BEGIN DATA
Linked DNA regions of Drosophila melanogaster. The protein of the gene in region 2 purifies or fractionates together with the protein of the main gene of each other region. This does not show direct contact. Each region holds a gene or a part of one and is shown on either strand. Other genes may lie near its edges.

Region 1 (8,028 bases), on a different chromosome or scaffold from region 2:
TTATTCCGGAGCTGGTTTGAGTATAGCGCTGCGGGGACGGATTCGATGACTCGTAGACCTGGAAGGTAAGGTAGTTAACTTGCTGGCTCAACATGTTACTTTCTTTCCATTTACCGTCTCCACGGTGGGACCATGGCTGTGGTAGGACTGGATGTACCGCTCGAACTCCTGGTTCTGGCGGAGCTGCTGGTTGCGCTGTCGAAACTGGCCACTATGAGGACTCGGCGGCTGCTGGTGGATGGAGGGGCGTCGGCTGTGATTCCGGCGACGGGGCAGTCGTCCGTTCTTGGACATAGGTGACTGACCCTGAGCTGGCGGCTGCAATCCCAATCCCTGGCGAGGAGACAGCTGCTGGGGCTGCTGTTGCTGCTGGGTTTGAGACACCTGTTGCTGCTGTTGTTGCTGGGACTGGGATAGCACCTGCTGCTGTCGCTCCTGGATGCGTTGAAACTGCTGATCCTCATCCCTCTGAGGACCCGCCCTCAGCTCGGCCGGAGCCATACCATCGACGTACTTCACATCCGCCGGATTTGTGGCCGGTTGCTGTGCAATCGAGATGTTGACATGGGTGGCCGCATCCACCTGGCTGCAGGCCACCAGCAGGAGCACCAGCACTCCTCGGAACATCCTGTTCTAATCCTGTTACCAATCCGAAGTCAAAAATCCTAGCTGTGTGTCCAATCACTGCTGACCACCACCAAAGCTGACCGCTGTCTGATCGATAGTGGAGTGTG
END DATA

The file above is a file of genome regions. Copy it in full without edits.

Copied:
Linked DNA regions of Drosophila melanogaster. The protein of the gene in region 2 purifies or fractionates together with the protein of the main gene of each other region. This does not show direct contact. Each region holds a gene or a part of one and is shown on either strand. Other genes may lie near its edges.

Region 1 (8,028 bases), on a different chromosome or scaffold from region 2:
TTATTCCGGAGCTGGTTTGAGTATAGCGCTGCGGGGACGGATTCGATGACTCGTAGACCTGGAAGGTAAGGTAGTTAACTTGCTGGCTCAACATGTTACTTTCTTTCCATTTACCGTCTCCACGGTGGGACCATGGCTGTGGTAGGACTGGATGTACCGCTCGAACTCCTGGTTCTGGCGGAGCTGCTGGTTGCGCTGTCGAAACTGGCCACTATGAGGACTCGGCGGCTGCTGGTGGATGGAGGGGCGTCGGCTGTGATTCCGGCGACGGGGCAGTCGTCCGTTCTTGGACATAGGTGACTGACCCTGAGCTGGCGGCTGCAATCCCAATCCCTGGCGAGGAGACAGCTGCTGGGGCTGCTGTTGCTGCTGGGTTTGAGACACCTGTTGCTGCTGTTGTTGCTGGGACTGGGATAGCACCTGCTGCTGTCGCTCCTGGATGCGTTGAAACTGCTGATCCTCATCCCTCTGAGGACCCGCCCTCAGCTCGGCCGGAGCCATACCATCGACGTACTTCACATCCGCCGGATTTGTGGCCGGTTGCTGTGCAATCGAGATGTTGACATGGGTGGCCGCATCCACCTGGCTGCAGGCCACCAGCAGGAGCACCAGCACTCCTCGGAACATCCTGTTCTAATCCTGTTACCAATCCGAAGTCAAAAATCCTAGCTGTGTGTCCAATCACTGCTGACCACCACCAAAGCTGACCGCTGTCTGATCGATAGTGGAGTGTG